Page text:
Foreclosure turned over Paragraph 22 of the Mortgage
Written by Emil Fleysher | May 19, 2016 | Foreclosure
In this Third District Court of Appeals case, the bank tried to foreclose the homeowner’s mortgage at summary judgment, which entails that there be no questions of material fact and the bank be permitted to a foreclosure judgment as a matter of law – a stage before trial. The homeowner also filed for summary judgment, in dispute that paragraph 22 of the mortgage was not fulfilled by the bank, which involves the bank notify the homeowner of the default and certain rights and defenses the proprietor may have. The bank filed two separate affidavits proving that the paragraph 22 notice of default was mailed and significantly complied with the requirements of paragraph 22 of the mortgage.
The trial court judge ruled that the bank’s notice of default failed to comply with paragraph 22 of the mortgage, decided that the bank’s affidavits attesting to the mailing of paragraph 22 notice of default was hearsay, and denied the bank’s motion for summary judgment, approved the homeowner’s motion for summary judgment, entered a final money judgment for the bank, not a foreclosure judgment, for the amount claimed due on the mortgage (which the bank had not sought for or requested) and canceled the promissory note. The bank appealed.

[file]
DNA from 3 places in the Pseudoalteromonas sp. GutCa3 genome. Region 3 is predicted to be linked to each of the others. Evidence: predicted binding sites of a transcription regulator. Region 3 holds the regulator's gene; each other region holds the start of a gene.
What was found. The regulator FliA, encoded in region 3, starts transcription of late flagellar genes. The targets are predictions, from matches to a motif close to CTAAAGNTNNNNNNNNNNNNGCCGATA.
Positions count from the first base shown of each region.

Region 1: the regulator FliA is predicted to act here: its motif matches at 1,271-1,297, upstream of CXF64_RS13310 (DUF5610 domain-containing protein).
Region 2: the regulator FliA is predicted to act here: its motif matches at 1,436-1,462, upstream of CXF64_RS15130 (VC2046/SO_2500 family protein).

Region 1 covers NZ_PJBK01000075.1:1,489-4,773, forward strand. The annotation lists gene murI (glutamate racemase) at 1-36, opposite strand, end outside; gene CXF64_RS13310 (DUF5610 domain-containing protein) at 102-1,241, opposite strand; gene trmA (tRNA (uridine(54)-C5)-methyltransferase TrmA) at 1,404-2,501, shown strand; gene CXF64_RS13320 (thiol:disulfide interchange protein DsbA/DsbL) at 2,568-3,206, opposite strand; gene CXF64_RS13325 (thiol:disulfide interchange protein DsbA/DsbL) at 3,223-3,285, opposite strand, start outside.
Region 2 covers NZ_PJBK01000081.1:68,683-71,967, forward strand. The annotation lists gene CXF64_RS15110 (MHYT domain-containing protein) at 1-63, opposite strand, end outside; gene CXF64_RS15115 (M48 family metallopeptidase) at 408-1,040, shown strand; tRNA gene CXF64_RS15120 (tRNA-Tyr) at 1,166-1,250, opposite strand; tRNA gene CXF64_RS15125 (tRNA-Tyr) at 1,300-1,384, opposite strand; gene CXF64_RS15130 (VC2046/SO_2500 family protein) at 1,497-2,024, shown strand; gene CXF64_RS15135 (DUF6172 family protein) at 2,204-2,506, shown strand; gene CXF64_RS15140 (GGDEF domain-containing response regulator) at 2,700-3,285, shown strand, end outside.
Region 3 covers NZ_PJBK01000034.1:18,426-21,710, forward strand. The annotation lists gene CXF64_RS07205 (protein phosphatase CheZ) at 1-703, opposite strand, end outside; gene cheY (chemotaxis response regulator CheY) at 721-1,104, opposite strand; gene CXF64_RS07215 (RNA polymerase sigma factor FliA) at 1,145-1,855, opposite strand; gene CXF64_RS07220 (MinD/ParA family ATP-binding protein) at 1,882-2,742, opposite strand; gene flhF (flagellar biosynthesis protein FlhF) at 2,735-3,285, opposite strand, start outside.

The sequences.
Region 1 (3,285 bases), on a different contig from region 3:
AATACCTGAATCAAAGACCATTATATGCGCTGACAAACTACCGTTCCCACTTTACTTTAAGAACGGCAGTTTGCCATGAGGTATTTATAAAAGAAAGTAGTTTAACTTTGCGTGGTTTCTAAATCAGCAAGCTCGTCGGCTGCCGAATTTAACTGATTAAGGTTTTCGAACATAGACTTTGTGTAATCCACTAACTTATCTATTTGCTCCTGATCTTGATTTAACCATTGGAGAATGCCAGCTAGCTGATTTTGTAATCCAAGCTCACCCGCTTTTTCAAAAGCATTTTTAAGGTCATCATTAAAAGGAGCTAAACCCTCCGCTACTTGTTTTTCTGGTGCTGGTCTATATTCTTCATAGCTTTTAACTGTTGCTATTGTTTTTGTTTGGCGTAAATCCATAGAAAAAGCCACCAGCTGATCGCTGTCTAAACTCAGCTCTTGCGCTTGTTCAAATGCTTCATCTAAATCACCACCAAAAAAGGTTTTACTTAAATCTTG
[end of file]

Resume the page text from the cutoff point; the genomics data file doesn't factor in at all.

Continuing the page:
The appellate court overturned all rulings above, specifically holding that the bank’s notice of default did significantly comply with paragraph 22 of the mortgage and cited multiple new cases in support of that finding.
Notably, the appellate court determined that the bank’s notice of default was not hearsay because it was being presented as a verbal act going to show that the notice of default was known and complied with paragraph 22 of the mortgage, not to prove the truth of what was declared in the notice of default. This is a seemingly stronger argument banks may make to have notices of default entered in future cases, as most banks depend on on the business records exception to hearsay (meaning the notice of default is technically hearsay, but there is a reason that it should be allowed), while the verbal act argument deems the notice of default not even hearsay.
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